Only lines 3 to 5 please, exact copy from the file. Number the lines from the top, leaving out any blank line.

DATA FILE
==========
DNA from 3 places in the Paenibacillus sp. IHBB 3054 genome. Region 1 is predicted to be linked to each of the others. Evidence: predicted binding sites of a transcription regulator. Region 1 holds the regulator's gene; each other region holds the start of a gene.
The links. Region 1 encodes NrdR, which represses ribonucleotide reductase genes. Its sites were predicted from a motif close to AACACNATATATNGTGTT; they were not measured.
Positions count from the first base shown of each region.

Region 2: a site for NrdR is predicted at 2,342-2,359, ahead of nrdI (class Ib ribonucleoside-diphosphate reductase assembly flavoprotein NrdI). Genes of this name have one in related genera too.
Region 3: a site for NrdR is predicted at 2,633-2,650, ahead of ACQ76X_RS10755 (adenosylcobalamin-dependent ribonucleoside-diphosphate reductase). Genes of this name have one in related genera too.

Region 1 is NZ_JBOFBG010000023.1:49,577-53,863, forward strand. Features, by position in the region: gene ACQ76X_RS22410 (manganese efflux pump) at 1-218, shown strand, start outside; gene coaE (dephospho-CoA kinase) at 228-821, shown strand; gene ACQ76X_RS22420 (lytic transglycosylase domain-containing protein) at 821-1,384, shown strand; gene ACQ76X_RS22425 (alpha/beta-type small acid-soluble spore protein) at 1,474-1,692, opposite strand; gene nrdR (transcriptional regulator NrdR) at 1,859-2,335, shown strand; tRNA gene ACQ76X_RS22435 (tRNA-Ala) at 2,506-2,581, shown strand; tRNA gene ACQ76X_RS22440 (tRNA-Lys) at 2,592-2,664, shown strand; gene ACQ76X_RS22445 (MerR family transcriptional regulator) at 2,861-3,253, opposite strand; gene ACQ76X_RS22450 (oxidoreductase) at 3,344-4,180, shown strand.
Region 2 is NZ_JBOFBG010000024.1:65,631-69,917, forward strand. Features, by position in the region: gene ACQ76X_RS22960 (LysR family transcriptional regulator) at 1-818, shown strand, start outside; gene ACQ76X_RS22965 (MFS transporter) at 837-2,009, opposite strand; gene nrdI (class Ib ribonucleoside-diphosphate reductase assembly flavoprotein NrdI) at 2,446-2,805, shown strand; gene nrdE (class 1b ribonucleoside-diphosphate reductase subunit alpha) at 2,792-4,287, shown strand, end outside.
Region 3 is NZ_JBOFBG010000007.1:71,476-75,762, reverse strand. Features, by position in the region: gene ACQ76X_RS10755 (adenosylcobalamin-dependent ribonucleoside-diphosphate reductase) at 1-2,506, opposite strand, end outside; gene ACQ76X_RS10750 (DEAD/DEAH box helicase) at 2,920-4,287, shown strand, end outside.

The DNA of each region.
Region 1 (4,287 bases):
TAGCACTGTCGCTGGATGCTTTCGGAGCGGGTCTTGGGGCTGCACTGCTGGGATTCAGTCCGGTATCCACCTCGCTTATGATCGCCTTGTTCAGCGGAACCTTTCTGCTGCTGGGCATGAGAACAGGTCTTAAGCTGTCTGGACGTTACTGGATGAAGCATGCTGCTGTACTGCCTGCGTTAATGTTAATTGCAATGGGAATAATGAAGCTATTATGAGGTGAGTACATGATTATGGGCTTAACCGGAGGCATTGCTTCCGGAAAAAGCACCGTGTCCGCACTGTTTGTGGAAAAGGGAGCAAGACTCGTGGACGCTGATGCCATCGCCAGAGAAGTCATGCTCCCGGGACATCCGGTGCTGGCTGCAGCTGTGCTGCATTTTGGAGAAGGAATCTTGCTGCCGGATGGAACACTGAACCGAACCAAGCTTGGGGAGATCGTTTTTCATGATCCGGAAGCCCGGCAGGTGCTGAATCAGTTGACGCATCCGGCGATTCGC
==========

Positions count from the first base shown of each region.

Region 2: a site for NrdR is predicted at 2,342-2,359, ahead of nrdI (class Ib ribonucleoside-diphosphate reductase assembly flavoprotein NrdI). Genes of this name have one in related genera too.
Region 3: a site for NrdR is predicted at 2,633-2,650, ahead of ACQ76X_RS10755 (adenosylcobalamin-dependent ribonucleoside-diphosphate reductase). Genes of this name have one in related genera too.